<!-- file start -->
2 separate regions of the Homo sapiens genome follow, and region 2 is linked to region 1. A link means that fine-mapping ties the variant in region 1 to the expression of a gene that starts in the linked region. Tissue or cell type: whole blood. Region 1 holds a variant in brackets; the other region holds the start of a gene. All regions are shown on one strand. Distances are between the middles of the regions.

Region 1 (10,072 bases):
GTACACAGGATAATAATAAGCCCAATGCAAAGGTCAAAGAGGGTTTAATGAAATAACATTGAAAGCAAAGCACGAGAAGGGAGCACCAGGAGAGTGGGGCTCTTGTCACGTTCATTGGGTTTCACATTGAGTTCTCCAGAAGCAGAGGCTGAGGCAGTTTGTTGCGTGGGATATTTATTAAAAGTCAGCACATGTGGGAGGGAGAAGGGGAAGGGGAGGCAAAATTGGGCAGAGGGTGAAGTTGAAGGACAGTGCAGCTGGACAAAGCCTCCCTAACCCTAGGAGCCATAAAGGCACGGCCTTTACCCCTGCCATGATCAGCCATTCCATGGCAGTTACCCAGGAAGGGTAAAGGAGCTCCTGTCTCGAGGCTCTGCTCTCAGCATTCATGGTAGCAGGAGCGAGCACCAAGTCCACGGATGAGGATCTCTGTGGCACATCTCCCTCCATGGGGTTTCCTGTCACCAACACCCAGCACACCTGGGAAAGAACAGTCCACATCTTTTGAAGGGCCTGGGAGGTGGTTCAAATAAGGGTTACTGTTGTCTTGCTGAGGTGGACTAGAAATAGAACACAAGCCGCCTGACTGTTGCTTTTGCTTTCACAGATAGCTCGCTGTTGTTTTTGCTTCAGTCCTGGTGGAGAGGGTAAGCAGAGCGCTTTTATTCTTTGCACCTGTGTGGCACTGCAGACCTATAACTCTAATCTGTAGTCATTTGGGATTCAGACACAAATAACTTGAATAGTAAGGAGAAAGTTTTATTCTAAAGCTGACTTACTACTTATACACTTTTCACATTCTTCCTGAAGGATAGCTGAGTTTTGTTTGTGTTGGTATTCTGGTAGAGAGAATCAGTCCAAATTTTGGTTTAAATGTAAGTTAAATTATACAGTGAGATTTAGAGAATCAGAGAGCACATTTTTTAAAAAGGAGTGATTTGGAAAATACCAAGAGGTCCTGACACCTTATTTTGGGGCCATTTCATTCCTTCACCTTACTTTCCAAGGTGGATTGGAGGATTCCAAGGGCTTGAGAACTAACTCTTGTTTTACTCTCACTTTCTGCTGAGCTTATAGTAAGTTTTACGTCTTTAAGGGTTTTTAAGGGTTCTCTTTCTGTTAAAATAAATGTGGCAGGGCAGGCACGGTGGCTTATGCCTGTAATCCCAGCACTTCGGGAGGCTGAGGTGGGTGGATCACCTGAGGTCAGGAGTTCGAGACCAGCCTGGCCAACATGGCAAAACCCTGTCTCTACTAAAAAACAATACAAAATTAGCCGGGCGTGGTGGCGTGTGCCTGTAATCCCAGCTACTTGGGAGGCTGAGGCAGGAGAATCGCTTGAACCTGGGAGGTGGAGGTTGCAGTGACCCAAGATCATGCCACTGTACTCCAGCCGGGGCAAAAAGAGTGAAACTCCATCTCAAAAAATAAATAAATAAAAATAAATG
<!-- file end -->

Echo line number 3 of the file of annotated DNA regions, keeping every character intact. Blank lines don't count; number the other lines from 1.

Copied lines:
GTACACAGGATAATAATAAGCCCAATGCAAAGGTCAAAGAGGGTTTAATGAAATAACATTGAAAGCAAAGCACGAGAAGGGAGCACCAGGAGAGTGGGGCTCTTGTCACGTTCATTGGGTTTCACATTGAGTTCTCCAGAAGCAGAGGCTGAGGCAGTTTGTTGCGTGGGATATTTATTAAAAGTCAGCACATGTGGGAGGGAGAAGGGGAAGGGGAGGCAAAATTGGGCAGAGGGTGAAGTTGAAGGACAGTGCAGCTGGACAAAGCCTCCCTAACCCTAGGAGCCATAAAGGCACGGCCTTTACCCCTGCCATGATCAGCCATTCCATGGCAGTTACCCAGGAAGGGTAAAGGAGCTCCTGTCTCGAGGCTCTGCTCTCAGCATTCATGGTAGCAGGAGCGAGCACCAAGTCCACGGATGAGGATCTCTGTGGCACATCTCCCTCCATGGGGTTTCCTGTCACCAACACCCAGCACACCTGGGAAAGAACAGTCCACATCTTTTGAAGGGCCTGGGAGGTGGTTCAAATAAGGGTTACTGTTGTCTTGCTGAGGTGGACTAGAAATAGAACACAAGCCGCCTGACTGTTGCTTTTGCTTTCACAGATAGCTCGCTGTTGTTTTTGCTTCAGTCCTGGTGGAGAGGGTAAGCAGAGCGCTTTTATTCTTTGCACCTGTGTGGCACTGCAGACCTATAACTCTAATCTGTAGTCATTTGGGATTCAGACACAAATAACTTGAATAGTAAGGAGAAAGTTTTATTCTAAAGCTGACTTACTACTTATACACTTTTCACATTCTTCCTGAAGGATAGCTGAGTTTTGTTTGTGTTGGTATTCTGGTAGAGAGAATCAGTCCAAATTTTGGTTTAAATGTAAGTTAAATTATACAGTGAGATTTAGAGAATCAGAGAGCACATTTTTTAAAAAGGAGTGATTTGGAAAATACCAAGAGGTCCTGACACCTTATTTTGGGGCCATTTCATTCCTTCACCTTACTTTCCAAGGTGGATTGGAGGATTCCAAGGGCTTGAGAACTAACTCTTGTTTTACTCTCACTTTCTGCTGAGCTTATAGTAAGTTTTACGTCTTTAAGGGTTTTTAAGGGTTCTCTTTCTGTTAAAATAAATGTGGCAGGGCAGGCACGGTGGCTTATGCCTGTAATCCCAGCACTTCGGGAGGCTGAGGTGGGTGGATCACCTGAGGTCAGGAGTTCGAGACCAGCCTGGCCAACATGGCAAAACCCTGTCTCTACTAAAAAACAATACAAAATTAGCCGGGCGTGGTGGCGTGTGCCTGTAATCCCAGCTACTTGGGAGGCTGAGGCAGGAGAATCGCTTGAACCTGGGAGGTGGAGGTTGCAGTGACCCAAGATCATGCCACTGTACTCCAGCCGGGGCAAAAAGAGTGAAACTCCATCTCAAAAAATAAATAAATAAAAATAAATG